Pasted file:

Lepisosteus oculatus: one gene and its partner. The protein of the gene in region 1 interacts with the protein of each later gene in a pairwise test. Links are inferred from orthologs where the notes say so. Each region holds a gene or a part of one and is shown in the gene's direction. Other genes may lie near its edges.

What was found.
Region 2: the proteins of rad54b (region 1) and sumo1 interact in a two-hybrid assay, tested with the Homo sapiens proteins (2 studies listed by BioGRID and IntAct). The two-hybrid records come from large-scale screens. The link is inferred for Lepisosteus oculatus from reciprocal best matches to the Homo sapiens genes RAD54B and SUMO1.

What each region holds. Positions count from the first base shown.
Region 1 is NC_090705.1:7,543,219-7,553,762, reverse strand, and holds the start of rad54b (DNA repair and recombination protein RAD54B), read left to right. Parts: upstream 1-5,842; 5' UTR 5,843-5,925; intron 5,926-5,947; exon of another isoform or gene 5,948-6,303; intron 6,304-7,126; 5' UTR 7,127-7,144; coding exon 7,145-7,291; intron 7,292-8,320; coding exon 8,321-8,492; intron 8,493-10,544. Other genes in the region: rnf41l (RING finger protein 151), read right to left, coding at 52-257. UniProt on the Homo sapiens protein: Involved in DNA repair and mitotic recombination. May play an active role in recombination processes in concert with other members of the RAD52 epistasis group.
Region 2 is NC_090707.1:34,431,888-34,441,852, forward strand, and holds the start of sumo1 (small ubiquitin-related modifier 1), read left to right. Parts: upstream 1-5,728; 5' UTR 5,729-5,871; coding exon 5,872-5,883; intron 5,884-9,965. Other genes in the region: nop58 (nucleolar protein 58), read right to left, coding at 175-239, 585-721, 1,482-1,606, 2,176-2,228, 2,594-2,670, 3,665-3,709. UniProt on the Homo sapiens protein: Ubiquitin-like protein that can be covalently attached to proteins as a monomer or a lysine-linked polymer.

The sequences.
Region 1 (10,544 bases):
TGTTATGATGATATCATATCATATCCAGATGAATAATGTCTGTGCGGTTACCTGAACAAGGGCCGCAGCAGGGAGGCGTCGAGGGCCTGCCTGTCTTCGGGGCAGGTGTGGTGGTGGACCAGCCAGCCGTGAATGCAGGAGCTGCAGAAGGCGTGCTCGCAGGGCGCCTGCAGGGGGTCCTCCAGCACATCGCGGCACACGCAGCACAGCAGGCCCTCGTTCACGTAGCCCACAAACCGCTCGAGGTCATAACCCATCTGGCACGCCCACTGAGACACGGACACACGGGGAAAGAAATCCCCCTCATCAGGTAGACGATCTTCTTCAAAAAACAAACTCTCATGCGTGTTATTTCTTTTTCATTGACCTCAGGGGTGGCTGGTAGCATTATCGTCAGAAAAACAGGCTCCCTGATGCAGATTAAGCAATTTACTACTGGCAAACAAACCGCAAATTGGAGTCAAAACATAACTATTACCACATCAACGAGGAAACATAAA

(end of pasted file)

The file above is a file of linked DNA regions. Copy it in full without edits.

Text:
Lepisosteus oculatus: one gene and its partner. The protein of the gene in region 1 interacts with the protein of each later gene in a pairwise test. Links are inferred from orthologs where the notes say so. Each region holds a gene or a part of one and is shown in the gene's direction. Other genes may lie near its edges.

What was found.
Region 2: the proteins of rad54b (region 1) and sumo1 interact in a two-hybrid assay, tested with the Homo sapiens proteins (2 studies listed by BioGRID and IntAct). The two-hybrid records come from large-scale screens. The link is inferred for Lepisosteus oculatus from reciprocal best matches to the Homo sapiens genes RAD54B and SUMO1.

What each region holds. Positions count from the first base shown.
Region 1 is NC_090705.1:7,543,219-7,553,762, reverse strand, and holds the start of rad54b (DNA repair and recombination protein RAD54B), read left to right. Parts: upstream 1-5,842; 5' UTR 5,843-5,925; intron 5,926-5,947; exon of another isoform or gene 5,948-6,303; intron 6,304-7,126; 5' UTR 7,127-7,144; coding exon 7,145-7,291; intron 7,292-8,320; coding exon 8,321-8,492; intron 8,493-10,544. Other genes in the region: rnf41l (RING finger protein 151), read right to left, coding at 52-257. UniProt on the Homo sapiens protein: Involved in DNA repair and mitotic recombination. May play an active role in recombination processes in concert with other members of the RAD52 epistasis group.
Region 2 is NC_090707.1:34,431,888-34,441,852, forward strand, and holds the start of sumo1 (small ubiquitin-related modifier 1), read left to right. Parts: upstream 1-5,728; 5' UTR 5,729-5,871; coding exon 5,872-5,883; intron 5,884-9,965. Other genes in the region: nop58 (nucleolar protein 58), read right to left, coding at 175-239, 585-721, 1,482-1,606, 2,176-2,228, 2,594-2,670, 3,665-3,709. UniProt on the Homo sapiens protein: Ubiquitin-like protein that can be covalently attached to proteins as a monomer or a lysine-linked polymer.

The sequences.
Region 1 (10,544 bases):
TGTTATGATGATATCATATCATATCCAGATGAATAATGTCTGTGCGGTTACCTGAACAAGGGCCGCAGCAGGGAGGCGTCGAGGGCCTGCCTGTCTTCGGGGCAGGTGTGGTGGTGGACCAGCCAGCCGTGAATGCAGGAGCTGCAGAAGGCGTGCTCGCAGGGCGCCTGCAGGGGGTCCTCCAGCACATCGCGGCACACGCAGCACAGCAGGCCCTCGTTCACGTAGCCCACAAACCGCTCGAGGTCATAACCCATCTGGCACGCCCACTGAGACACGGACACACGGGGAAAGAAATCCCCCTCATCAGGTAGACGATCTTCTTCAAAAAACAAACTCTCATGCGTGTTATTTCTTTTTCATTGACCTCAGGGGTGGCTGGTAGCATTATCGTCAGAAAAACAGGCTCCCTGATGCAGATTAAGCAATTTACTACTGGCAAACAAACCGCAAATTGGAGTCAAAACATAACTATTACCACATCAACGAGGAAACATAAA